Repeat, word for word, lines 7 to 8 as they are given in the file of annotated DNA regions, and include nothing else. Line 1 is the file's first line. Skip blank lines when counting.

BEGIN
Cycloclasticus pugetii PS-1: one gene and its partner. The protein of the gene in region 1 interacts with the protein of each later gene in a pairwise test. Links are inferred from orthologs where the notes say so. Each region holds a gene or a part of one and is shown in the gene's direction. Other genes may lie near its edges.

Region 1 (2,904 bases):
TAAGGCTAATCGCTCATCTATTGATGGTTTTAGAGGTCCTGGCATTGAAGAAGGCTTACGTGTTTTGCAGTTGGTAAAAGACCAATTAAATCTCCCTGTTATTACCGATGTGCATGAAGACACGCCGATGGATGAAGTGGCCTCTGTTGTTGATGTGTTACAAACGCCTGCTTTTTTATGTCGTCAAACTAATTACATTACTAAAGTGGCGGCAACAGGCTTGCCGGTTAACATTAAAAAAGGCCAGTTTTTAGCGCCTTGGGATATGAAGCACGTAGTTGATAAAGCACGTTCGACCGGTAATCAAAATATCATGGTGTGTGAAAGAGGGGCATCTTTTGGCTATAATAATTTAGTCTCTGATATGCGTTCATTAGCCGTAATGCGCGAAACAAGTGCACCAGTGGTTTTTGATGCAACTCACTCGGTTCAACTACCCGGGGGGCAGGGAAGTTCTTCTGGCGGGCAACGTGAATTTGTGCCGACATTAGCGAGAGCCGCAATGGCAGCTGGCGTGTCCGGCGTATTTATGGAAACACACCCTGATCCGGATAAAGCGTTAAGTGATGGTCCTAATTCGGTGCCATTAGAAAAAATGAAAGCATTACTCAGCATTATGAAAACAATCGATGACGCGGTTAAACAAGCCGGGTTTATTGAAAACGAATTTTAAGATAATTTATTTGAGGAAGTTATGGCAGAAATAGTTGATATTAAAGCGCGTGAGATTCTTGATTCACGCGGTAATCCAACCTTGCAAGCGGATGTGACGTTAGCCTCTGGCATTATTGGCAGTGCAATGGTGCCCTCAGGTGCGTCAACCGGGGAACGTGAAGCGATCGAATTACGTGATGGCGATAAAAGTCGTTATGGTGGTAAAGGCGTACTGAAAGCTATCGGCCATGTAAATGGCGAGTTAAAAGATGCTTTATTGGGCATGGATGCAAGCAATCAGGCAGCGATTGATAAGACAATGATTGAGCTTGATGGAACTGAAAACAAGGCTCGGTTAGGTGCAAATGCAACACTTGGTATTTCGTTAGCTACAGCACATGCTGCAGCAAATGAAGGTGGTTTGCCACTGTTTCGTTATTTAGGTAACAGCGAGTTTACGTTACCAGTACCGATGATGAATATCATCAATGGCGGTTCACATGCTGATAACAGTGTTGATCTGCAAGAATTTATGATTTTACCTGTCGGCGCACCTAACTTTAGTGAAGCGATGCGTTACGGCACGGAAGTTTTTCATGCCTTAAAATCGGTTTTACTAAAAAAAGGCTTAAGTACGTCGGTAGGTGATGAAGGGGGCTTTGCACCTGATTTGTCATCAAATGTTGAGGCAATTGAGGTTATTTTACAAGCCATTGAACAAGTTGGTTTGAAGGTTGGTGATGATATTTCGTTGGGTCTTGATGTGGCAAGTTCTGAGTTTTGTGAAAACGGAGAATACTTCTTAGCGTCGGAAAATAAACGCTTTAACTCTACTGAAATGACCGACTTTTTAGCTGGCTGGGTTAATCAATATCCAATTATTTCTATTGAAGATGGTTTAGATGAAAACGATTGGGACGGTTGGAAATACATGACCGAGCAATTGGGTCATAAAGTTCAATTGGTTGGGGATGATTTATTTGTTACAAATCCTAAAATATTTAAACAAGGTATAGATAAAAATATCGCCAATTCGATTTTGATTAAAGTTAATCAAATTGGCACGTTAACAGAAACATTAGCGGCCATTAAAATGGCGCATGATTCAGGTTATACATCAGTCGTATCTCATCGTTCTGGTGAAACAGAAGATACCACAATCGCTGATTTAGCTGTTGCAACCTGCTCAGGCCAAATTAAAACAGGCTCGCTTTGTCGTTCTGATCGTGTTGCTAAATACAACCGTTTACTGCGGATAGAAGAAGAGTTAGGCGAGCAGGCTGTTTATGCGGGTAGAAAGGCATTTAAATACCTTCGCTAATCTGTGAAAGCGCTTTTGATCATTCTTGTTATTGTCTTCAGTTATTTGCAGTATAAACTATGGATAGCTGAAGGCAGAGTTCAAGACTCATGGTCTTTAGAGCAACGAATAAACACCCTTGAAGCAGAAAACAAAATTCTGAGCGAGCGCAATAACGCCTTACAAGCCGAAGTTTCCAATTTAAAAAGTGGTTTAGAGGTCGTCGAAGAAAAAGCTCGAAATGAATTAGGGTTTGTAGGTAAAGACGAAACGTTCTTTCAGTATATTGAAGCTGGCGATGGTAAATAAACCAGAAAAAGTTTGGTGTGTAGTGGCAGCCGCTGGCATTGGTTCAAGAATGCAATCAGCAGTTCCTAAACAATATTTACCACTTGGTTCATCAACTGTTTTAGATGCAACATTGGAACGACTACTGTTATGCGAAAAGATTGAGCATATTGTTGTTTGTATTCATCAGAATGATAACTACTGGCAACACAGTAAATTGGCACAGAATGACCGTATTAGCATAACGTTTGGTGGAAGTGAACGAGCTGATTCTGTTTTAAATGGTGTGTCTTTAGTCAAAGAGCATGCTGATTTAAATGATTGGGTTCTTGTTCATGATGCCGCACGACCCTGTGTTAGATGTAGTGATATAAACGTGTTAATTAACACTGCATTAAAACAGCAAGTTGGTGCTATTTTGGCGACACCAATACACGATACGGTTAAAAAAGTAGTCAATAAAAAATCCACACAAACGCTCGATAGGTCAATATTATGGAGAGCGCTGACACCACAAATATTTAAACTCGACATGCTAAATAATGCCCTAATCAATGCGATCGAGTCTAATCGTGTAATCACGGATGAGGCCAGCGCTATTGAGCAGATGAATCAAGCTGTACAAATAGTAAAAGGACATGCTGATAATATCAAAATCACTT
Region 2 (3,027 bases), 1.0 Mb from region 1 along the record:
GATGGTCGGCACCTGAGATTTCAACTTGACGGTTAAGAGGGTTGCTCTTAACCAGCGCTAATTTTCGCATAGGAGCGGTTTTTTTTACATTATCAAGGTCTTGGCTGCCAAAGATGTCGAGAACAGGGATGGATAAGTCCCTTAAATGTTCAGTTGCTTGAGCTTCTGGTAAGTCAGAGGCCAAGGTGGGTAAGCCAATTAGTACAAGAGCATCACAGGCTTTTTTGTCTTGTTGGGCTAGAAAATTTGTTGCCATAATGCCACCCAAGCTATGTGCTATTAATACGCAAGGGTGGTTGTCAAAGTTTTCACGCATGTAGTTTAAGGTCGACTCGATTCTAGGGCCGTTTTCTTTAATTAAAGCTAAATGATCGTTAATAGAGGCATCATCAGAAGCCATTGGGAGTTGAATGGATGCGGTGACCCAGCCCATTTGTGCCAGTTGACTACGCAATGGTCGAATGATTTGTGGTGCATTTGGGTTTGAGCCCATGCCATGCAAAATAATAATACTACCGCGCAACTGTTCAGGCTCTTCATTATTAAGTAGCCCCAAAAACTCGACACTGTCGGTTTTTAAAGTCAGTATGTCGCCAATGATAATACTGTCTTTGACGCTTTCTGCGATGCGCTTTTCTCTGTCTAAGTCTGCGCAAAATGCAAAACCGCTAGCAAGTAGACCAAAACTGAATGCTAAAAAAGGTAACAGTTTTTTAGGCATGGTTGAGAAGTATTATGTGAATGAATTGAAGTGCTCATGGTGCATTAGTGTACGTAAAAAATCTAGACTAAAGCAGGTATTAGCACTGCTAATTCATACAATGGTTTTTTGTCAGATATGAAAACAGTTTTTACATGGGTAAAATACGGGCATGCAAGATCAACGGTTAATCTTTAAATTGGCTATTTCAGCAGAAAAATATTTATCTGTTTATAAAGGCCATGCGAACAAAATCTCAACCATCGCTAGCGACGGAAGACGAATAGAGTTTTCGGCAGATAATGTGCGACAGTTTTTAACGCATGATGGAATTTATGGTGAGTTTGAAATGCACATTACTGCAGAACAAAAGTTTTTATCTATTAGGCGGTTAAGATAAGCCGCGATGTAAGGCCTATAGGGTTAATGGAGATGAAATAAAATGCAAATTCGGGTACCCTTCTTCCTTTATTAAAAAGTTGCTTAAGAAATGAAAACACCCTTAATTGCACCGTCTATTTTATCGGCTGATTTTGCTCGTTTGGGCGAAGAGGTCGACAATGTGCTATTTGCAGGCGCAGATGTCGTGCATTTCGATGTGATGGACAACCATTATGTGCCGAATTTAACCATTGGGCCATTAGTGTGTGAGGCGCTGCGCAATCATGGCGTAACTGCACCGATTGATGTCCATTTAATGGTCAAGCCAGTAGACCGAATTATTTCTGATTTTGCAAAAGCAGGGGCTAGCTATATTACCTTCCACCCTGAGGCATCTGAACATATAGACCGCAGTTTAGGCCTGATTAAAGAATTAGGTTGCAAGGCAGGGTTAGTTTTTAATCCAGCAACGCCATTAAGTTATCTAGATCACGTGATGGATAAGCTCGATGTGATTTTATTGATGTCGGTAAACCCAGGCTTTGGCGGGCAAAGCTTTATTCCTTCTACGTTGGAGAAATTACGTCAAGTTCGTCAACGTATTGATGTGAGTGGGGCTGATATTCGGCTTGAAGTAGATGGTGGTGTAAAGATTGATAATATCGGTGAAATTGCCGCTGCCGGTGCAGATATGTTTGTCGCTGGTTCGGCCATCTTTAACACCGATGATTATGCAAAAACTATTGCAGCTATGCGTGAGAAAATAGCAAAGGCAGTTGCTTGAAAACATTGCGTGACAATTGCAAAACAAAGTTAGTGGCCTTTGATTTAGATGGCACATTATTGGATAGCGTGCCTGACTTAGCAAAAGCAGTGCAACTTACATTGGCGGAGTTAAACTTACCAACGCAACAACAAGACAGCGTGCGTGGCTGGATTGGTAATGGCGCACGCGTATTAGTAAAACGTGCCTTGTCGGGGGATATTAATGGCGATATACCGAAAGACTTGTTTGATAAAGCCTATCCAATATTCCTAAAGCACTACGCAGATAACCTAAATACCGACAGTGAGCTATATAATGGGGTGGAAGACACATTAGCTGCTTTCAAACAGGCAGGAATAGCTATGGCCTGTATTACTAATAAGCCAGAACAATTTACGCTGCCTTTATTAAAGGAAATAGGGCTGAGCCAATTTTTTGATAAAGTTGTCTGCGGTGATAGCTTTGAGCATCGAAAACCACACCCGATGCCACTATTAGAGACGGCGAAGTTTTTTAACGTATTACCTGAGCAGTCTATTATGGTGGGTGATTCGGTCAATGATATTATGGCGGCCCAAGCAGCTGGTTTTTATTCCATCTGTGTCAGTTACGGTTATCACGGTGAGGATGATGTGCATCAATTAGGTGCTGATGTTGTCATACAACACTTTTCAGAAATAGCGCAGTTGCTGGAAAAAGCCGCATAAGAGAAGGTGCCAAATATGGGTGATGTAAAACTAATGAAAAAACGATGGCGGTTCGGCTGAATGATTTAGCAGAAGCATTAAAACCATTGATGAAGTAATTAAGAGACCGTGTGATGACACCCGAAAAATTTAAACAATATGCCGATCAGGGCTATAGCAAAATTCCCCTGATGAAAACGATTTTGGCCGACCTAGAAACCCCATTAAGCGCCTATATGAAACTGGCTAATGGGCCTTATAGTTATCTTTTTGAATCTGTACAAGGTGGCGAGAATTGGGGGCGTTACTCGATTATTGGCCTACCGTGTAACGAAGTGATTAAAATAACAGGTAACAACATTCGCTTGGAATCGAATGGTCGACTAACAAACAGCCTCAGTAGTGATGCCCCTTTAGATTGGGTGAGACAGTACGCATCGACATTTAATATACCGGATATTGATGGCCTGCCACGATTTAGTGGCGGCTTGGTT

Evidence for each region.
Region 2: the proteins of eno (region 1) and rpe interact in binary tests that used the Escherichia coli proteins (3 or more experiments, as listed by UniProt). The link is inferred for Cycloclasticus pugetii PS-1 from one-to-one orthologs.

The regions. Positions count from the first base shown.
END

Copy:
Region 2: the proteins of eno (region 1) and rpe interact in binary tests that used the Escherichia coli proteins (3 or more experiments, as listed by UniProt). The link is inferred for Cycloclasticus pugetii PS-1 from one-to-one orthologs.

The regions. Positions count from the first base shown.